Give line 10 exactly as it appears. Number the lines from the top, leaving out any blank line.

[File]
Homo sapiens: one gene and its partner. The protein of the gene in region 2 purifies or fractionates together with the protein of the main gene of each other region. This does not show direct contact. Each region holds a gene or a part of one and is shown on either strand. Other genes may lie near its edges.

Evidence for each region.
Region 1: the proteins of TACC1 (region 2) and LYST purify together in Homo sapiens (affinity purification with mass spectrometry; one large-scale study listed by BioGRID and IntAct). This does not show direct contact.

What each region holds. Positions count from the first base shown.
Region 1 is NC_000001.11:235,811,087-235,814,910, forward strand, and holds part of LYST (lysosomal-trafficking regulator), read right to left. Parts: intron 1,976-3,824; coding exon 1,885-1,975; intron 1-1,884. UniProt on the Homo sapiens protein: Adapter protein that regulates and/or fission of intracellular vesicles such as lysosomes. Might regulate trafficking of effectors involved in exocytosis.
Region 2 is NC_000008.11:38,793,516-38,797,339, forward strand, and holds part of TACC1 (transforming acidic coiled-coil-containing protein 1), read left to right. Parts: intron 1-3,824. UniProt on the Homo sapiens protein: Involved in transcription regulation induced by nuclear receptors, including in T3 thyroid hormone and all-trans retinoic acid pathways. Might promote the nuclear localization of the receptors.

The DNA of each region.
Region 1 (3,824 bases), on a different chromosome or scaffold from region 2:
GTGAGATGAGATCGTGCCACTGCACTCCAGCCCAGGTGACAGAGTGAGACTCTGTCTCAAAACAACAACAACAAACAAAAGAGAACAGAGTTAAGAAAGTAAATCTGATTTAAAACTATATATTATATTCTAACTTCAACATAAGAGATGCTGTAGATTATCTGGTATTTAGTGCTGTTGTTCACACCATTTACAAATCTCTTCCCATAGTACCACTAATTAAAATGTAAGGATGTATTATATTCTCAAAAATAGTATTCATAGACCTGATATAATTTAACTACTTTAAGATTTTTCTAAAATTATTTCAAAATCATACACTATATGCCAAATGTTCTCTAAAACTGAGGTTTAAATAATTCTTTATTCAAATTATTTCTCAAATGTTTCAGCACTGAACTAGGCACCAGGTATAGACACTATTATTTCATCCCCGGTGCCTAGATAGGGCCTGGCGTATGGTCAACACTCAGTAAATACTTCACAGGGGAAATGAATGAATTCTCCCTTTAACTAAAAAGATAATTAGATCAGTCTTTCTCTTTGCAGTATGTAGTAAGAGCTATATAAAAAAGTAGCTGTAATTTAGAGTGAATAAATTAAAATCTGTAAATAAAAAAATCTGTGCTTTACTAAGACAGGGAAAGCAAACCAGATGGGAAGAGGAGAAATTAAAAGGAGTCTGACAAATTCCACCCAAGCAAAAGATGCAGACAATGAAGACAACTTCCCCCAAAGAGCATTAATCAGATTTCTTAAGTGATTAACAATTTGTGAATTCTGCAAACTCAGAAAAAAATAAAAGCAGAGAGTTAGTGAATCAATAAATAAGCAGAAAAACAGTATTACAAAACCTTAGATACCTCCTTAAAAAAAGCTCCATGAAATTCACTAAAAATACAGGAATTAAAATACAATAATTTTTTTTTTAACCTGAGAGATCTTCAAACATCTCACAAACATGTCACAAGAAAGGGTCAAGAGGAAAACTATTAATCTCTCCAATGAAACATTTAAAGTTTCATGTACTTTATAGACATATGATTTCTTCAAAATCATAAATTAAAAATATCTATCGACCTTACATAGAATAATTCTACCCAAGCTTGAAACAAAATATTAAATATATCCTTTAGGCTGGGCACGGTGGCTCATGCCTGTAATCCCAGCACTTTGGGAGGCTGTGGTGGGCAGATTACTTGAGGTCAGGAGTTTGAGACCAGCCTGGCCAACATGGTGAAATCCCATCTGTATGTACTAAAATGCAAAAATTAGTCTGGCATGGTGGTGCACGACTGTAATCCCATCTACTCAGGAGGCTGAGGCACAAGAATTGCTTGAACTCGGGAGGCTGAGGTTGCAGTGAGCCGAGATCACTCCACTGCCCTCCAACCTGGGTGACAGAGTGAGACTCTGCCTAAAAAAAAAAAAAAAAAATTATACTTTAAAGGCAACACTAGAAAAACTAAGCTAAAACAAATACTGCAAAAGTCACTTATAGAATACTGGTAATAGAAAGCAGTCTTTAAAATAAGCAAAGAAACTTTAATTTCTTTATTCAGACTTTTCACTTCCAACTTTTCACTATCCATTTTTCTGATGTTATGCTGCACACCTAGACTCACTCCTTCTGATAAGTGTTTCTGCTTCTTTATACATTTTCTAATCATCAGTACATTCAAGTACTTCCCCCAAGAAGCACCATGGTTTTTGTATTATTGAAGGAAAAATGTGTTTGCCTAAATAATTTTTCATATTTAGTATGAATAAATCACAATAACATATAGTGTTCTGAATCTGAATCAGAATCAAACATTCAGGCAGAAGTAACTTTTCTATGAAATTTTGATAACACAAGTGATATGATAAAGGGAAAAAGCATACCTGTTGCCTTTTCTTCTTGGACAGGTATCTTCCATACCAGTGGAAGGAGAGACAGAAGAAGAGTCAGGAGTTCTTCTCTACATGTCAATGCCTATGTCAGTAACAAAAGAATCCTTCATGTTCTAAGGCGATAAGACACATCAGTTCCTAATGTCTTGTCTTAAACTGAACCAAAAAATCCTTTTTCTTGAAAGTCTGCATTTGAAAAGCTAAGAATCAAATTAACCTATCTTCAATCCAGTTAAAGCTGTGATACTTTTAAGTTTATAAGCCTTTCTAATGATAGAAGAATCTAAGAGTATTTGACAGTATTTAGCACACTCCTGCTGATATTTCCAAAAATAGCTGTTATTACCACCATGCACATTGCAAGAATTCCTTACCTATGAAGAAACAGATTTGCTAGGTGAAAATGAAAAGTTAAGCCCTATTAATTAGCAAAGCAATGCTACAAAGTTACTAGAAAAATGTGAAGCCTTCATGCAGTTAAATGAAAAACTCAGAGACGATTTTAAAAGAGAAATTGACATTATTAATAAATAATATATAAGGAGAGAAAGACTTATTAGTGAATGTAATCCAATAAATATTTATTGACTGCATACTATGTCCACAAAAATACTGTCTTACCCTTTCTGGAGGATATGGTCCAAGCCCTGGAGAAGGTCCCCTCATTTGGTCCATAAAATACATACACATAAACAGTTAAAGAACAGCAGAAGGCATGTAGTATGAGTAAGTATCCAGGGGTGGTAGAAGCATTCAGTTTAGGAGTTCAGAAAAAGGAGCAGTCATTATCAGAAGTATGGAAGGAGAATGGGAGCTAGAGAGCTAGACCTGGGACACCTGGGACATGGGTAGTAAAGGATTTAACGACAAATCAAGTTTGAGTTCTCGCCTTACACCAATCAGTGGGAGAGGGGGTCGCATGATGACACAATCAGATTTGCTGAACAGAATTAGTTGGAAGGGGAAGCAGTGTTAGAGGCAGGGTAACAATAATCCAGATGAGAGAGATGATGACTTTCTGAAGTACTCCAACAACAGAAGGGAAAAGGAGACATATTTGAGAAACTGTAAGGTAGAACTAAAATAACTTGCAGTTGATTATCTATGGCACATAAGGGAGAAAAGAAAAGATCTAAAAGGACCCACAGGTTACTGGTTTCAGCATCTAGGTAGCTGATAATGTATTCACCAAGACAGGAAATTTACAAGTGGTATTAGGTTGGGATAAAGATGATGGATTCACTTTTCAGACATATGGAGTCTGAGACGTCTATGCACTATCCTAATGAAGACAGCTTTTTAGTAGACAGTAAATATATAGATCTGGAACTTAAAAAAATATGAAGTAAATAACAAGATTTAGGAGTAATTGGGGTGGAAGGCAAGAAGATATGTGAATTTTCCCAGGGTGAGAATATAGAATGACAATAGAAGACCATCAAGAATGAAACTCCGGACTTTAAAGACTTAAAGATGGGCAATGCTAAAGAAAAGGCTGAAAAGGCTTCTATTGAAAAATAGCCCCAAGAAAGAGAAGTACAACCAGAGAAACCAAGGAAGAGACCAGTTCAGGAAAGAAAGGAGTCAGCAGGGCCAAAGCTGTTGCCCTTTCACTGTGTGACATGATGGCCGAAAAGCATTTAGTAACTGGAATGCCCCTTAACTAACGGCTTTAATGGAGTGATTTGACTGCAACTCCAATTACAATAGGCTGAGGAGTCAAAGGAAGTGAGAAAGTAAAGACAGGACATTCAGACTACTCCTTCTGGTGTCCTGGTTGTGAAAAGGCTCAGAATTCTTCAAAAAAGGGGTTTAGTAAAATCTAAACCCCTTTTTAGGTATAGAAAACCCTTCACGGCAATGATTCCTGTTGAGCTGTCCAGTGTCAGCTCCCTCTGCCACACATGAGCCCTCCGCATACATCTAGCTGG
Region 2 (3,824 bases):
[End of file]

Region 2 (3,824 bases):